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JoeLawyer, Attorney
Category: Bankruptcy Law
Satisfied Customers: 767
Experience:  Attorney in the practice of Bankruptcy Law since 1996
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Hello, I have a situation where my 87 y.o. father has taken

Customer Question

Hello, I have a situation where my 87 y.o. father has taken a turn for the worst cognitively he was involved in a car wreck where the vehicle (6 months old at the time, loan from hyundai) was damaged and had no insurance on it, it has since been sitting in an impound lot for 6 months and all his bills have gone unpaid for that time. I have assumed care for him in washington state, he owns a home in nj that is paid for, all his credit cards and medical bills up to this point including the cost of the vehicle is in the 50-60 k range, his home was damaged in hurricane sandy and it too had no insurance, the home in decent condition is possibly worth 225k but would need at least 40k to get it sellable as there is mold damage throughout the first floor. I don't know what to do, the house is co-owned with his dead (since 1978) aunt and it lists here as an estate, he has no death certificate and she has no siblings
where do I start and what can I do? I am trying to care for him myself as long as possible and then put him into assisted living when that is no longer an option

thank you
Submitted: 4 years ago.
Category: Bankruptcy Law
Expert:  JoeLawyer replied 4 years ago.
We can't provide legal advice on this website, only information. That being said, if your father were to file bankruptcy it would likely work to get rid of all of his debt, but he would lose the home in New Jersey since it is worth too much money to exempt (i.e. protect) pursuant to state and federal law, and he would likely lose the car since he would not have any money with which to get it out of impound. In other words, if he were to file bankruptcy, the bankruptcy trustee would take the home and sell it and apply the sale proceeds to his debt. Any funds left over after paying the debt and the trustee fees would come back to your father, but the trustee may or may not try to sell the home for as much as your father would get if he sold the home himself, so this may considerably decrease how much your father can walk away with as opposed to your father selling the home himself and then using the proceeds to settle his debts (for potentially much less than he owes).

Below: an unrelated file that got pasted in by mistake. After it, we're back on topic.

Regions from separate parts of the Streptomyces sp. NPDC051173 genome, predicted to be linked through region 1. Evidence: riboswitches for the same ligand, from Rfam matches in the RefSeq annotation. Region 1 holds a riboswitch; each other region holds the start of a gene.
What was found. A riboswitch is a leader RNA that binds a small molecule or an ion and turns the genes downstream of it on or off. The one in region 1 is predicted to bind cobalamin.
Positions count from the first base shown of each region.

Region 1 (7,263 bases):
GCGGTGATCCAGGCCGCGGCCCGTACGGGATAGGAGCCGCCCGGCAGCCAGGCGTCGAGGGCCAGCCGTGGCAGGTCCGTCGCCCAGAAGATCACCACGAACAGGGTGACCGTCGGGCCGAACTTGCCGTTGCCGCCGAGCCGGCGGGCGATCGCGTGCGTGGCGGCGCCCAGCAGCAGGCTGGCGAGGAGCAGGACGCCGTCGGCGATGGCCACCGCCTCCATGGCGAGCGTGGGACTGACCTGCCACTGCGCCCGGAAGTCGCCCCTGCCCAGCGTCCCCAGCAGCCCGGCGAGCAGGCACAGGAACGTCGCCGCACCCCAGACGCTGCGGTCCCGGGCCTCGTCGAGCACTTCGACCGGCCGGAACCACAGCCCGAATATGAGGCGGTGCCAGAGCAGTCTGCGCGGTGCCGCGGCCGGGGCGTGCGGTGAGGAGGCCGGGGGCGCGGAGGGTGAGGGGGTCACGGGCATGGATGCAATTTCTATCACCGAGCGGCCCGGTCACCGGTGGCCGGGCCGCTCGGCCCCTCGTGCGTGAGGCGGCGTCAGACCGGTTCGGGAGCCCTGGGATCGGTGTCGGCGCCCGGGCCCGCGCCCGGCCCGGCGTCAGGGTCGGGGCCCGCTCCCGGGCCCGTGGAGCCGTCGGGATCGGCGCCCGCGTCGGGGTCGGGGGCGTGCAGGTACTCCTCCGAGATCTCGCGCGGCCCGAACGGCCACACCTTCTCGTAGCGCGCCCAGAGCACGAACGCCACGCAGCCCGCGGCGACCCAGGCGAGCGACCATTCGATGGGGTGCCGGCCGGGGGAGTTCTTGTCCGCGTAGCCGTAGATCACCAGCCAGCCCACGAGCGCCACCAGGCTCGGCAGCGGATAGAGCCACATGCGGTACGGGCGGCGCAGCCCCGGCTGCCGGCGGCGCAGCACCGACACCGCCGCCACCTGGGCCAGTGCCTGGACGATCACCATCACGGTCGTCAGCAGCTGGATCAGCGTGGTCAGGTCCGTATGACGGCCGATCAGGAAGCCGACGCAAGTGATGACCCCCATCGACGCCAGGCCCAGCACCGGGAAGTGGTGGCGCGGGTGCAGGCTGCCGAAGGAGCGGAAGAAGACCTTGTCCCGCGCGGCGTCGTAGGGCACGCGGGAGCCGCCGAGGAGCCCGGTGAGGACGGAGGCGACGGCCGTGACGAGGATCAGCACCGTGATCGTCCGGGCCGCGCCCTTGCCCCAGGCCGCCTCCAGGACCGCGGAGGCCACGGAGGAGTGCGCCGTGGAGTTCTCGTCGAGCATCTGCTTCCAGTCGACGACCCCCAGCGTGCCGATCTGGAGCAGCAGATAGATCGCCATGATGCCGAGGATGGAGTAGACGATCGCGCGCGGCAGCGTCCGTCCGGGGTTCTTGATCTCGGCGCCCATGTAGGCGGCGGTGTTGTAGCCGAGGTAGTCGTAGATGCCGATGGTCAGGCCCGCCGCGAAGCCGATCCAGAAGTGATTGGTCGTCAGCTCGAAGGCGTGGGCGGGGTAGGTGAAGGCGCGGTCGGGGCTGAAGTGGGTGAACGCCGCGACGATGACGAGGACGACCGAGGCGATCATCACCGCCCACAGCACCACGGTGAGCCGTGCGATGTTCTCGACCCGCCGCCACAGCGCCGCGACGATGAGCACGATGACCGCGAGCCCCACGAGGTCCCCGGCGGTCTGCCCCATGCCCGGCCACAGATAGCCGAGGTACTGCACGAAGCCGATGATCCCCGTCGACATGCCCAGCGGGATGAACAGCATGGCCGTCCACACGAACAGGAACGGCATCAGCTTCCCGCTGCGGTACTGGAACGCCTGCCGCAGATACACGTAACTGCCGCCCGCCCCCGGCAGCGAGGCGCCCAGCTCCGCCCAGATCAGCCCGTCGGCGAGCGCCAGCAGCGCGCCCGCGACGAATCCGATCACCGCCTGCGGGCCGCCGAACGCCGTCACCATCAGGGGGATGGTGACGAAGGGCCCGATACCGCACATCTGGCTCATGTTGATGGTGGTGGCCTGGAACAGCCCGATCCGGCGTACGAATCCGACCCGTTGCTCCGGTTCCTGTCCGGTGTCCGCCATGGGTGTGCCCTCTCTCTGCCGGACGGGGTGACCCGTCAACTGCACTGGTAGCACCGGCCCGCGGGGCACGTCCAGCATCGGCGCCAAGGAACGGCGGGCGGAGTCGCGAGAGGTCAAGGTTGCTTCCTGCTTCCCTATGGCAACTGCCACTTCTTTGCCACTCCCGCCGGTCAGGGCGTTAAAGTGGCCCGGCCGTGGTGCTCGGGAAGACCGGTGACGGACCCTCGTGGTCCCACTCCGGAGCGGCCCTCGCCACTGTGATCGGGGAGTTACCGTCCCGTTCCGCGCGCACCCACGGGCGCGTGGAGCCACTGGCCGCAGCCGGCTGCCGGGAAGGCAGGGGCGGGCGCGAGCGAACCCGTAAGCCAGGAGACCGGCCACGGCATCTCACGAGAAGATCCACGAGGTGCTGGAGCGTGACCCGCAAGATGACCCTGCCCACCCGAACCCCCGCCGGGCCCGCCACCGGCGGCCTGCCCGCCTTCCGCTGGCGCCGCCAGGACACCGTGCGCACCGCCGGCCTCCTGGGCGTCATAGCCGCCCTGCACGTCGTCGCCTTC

So, a better option may be to contact a realtor in New Jersey to see about selling the home without making the improvements, and just sell it for less due to the problems with the house. Then, use the sale proceeds to settle the debts by contacting each creditor and offering a lower amount than he owes in return for making a single, lump sum payment. You can often settle debts for half or less than the current balance.

For example, if the home is worth $225k but needs $50k in repairs, see if it can be sold for $175k. Then, contact the creditors and try to settle for around 40%, which would leave him debt-free and still have maybe $125k or so left over.

Another option is for him to get a reverse mortgage on the home. Reverse mortgages are a government program where a private lender will give him a mortgage on the home that he never has to make a payment toward during his lifetime. Then when he passes away, the lender gets the home unless his heirs want to pay off the mortgage at that time. He can borrow up to 80% of the value of the home in a reverse mortgage. So, if the home is worth $175k in its current condition, and he could borrow around $130k or so (after fees, etc), then he could use the $130k to try to settle his $50-$60k in bills for around $30k or so, and still have $100k in the bank. Then when he passes away, the home will be taken by the bank and he will not owe the bank anything. There are some requirements to get a reverse mortgage, but he probably qualifies for most of them I can think of except that the home has to be his primary residence. If his primary residence is your home in Washington, then he probably can't get a reverse mortgage on a house in New Jersey. But, if he is simply staying with/visiting you under a temporary situation and the home in New Jersey is still his primary residence, then the reverse mortgage may work. He may need to get his deceased aunt's name off the deed before he can do a reverse mortgage, I'm not sure. Call this guy to ask about a reverse mortgage and see what the details are. I don't know if he can do a reverse mortgage for someone in Washington on a house in New Jersey, but if not, he can probably send you to someone who can. He is very knowledgeable so he can probably answer a lot of questions for you.

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